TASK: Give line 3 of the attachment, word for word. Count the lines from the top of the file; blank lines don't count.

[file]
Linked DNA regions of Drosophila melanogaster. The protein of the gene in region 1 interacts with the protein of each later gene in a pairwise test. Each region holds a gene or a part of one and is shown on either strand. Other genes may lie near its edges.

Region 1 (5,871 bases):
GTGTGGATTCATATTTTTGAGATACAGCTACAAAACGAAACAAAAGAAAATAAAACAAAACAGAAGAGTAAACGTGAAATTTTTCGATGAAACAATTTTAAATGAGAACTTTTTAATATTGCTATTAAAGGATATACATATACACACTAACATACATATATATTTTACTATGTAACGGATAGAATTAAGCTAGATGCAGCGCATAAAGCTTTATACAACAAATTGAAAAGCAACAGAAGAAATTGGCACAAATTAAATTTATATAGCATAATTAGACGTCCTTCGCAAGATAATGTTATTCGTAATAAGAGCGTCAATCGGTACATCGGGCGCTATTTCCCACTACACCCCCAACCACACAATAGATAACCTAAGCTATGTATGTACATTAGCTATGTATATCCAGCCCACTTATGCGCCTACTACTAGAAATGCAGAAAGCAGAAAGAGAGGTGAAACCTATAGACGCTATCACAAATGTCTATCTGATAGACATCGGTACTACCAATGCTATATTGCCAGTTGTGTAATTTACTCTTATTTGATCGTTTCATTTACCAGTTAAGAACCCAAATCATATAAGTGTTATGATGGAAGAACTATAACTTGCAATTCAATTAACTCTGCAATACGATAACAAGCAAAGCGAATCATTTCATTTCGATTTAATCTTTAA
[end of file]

GTGTGGATTCATATTTTTGAGATACAGCTACAAAACGAAACAAAAGAAAATAAAACAAAACAGAAGAGTAAACGTGAAATTTTTCGATGAAACAATTTTAAATGAGAACTTTTTAATATTGCTATTAAAGGATATACATATACACACTAACATACATATATATTTTACTATGTAACGGATAGAATTAAGCTAGATGCAGCGCATAAAGCTTTATACAACAAATTGAAAAGCAACAGAAGAAATTGGCACAAATTAAATTTATATAGCATAATTAGACGTCCTTCGCAAGATAATGTTATTCGTAATAAGAGCGTCAATCGGTACATCGGGCGCTATTTCCCACTACACCCCCAACCACACAATAGATAACCTAAGCTATGTATGTACATTAGCTATGTATATCCAGCCCACTTATGCGCCTACTACTAGAAATGCAGAAAGCAGAAAGAGAGGTGAAACCTATAGACGCTATCACAAATGTCTATCTGATAGACATCGGTACTACCAATGCTATATTGCCAGTTGTGTAATTTACTCTTATTTGATCGTTTCATTTACCAGTTAAGAACCCAAATCATATAAGTGTTATGATGGAAGAACTATAACTTGCAATTCAATTAACTCTGCAATACGATAACAAGCAAAGCGAATCATTTCATTTCGATTTAATCTTTAA